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The End of a Saga - Nokia


The End of a Saga - Nokia

The last couple of days really seems to have put yet another nail into the coffin that represents the of Nokia (and Europe)'s dominance of the mobile phone industry. Apple since long is top as the number one gross revenue player and Samsung last quarter overtook the top one position for number of units shipped. The first time in 14 years that Nokia not number one. The end is near.

But there are three other significant points of data that furthers supports the statement:

1. The quarterly result where Nokia has managed to turn around a €300M profit to 1.3 billion in losses, but where the emerging markets really suffers. Global sales drops 40% and China a whopping 70% decrease in (true, Windowsphone just started to sell but still)!

2. The exodus of Nokia executives - lately Colin Giles had to leave, EVP Sales, which is not surprising given the horrible sales results but in all fairness, is he to be blamed?

What is worse is that Nokia's management (aka NLT) is now left with 'stars' like Niklas Savander in charge of Sales, Marketing and Production. And he has yet to deliver anything, whereby his further strengthened position is really questionable. Moreover, the NLT is basically brand new and I fear that Nokia has lost its Finnish roots, which would have been the foundation for any rebound. Never underestimate the finnish Sisu!

Colin told me later that it actually was a personal decision that he took more than a month ago and not related to the poor sales performance but I think it was an indirect result. Given how much he now travels, he would have to travel more and work even harder to recover the loss of sales for the the next 12-18 months. So though not fired, the poor sales is probably the reason for leaving.

And Windowsphone? Well, a lot of positive comments about the UI/UX but it has not translated into sales and Microsoft is really gunning for Windows 8 with tablets and smartphones, not 7.x, which leaves Nokia in no-mans-land for another year.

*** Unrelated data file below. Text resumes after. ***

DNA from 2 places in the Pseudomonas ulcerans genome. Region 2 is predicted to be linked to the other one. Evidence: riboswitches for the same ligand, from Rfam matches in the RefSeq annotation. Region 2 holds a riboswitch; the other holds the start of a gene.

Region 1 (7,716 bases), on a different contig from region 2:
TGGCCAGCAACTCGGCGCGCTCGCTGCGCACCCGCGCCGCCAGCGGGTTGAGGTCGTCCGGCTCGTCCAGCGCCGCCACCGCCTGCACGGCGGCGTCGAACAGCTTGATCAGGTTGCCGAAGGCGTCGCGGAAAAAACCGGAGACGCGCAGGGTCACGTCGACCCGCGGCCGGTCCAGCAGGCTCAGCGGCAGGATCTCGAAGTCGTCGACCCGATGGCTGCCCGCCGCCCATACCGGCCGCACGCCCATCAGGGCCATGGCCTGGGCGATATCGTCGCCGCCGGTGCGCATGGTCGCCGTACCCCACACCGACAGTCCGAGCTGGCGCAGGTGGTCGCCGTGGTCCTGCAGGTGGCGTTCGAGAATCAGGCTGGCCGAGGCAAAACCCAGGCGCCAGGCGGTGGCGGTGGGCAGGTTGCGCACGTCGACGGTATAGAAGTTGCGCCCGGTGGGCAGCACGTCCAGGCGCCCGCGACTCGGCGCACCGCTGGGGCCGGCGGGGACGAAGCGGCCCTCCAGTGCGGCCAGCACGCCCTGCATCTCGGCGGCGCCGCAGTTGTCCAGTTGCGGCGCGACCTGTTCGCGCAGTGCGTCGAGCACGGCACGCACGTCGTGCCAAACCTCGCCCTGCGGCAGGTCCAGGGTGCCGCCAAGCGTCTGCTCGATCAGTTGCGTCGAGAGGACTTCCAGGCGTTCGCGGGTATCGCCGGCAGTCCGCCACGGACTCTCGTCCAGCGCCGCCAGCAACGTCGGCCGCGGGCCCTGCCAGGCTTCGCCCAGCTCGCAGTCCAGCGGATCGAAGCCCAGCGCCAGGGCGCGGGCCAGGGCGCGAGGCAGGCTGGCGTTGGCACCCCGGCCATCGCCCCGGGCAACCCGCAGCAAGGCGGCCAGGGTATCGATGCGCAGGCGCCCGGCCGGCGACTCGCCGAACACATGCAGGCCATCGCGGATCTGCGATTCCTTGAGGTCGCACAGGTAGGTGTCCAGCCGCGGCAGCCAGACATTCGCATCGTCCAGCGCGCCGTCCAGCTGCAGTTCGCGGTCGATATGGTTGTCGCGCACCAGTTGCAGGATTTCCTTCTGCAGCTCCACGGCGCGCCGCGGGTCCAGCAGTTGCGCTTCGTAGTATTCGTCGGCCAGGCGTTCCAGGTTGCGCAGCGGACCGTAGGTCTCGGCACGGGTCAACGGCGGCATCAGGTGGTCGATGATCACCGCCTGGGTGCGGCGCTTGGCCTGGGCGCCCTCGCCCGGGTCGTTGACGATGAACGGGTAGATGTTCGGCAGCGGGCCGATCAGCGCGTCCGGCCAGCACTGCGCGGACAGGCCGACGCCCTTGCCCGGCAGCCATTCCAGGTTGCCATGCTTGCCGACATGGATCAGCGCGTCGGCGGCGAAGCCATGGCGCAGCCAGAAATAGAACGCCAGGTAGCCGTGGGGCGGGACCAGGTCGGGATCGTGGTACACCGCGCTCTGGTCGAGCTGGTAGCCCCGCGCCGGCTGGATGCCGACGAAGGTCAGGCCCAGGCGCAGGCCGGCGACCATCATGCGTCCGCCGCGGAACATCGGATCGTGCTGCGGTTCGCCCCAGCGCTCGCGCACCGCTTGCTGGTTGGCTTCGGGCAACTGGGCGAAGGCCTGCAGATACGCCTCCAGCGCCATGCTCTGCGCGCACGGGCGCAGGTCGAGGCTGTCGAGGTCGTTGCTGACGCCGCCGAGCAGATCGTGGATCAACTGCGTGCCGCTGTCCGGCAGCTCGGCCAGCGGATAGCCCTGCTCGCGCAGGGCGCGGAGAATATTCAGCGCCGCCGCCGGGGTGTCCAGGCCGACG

3. India going Android, where Reliance's deal with Google on committing to Android for the next two years shows that Nokia has lost its grip even in the emerging market. Nokia has been too late in addressing the need of low-cost smartphones (and the latest marketing pundits effort to rename S40 into a smartphone platform doesn't fool consumers or the market), which is now clearly visible in sales performance in China, India and also Africa.

The BRIICA markets abandons Nokia.

But the decline started long time ago, long time ago. And it was highlight when Jorma Ollila resigned and promoted a bean-counter, Olli-Pekka Kallesvuo (OPK), to CEO. Sadly to say, and this is quite common by many charismatic and successful business leaders, the appointment of a CFO to be the CEO was not the smartest move. And, like the new leadership in China in 16th century, OPK could only preserve the business and maintain the strategy but not be able to see (or understand) or change the company to reflect the momentus changes that happened between 2006-2009, with the rise of Asian vendors (Samsung, LG, Huawei, ZTE) and the clear change of user preferences, introduced by Apple.

The results are bluntly obvious today, where Nokia has been kicked down from its #1 position both in terms of revenue and units shipped, posting a horrible billion euro loss. The mentality of being an underdog has to be reinforced but probably also a much needed adjustment of the organization will be required, quite similar to the steel-bath Ericsson undertook 10 years ago, shrinking for 150,000 employees to a mere 50,000 in one year.

Given what has happened and the state of the company, windowsphone and the competition, Nokia will follow the route of Sony Ericsson and become a niche player, posting 10-15% market share in 2012 and maybe €10-12B revenues (please note, I am not a financial analysts, so revenues are just for reference).

I have a real problem seeing what could make Nokia rebound into being a significant mobile phone player again, given the lack of strategy beyond mobile phones per se. The only good thing is that Nokia spotted the problems before it had a solid financial effect. Compared to Motorola and RIM, Nokia has already taken decisive measures to change strategy, reduce headcount and have a path to success. Let's see if that path leads to glory or misery.

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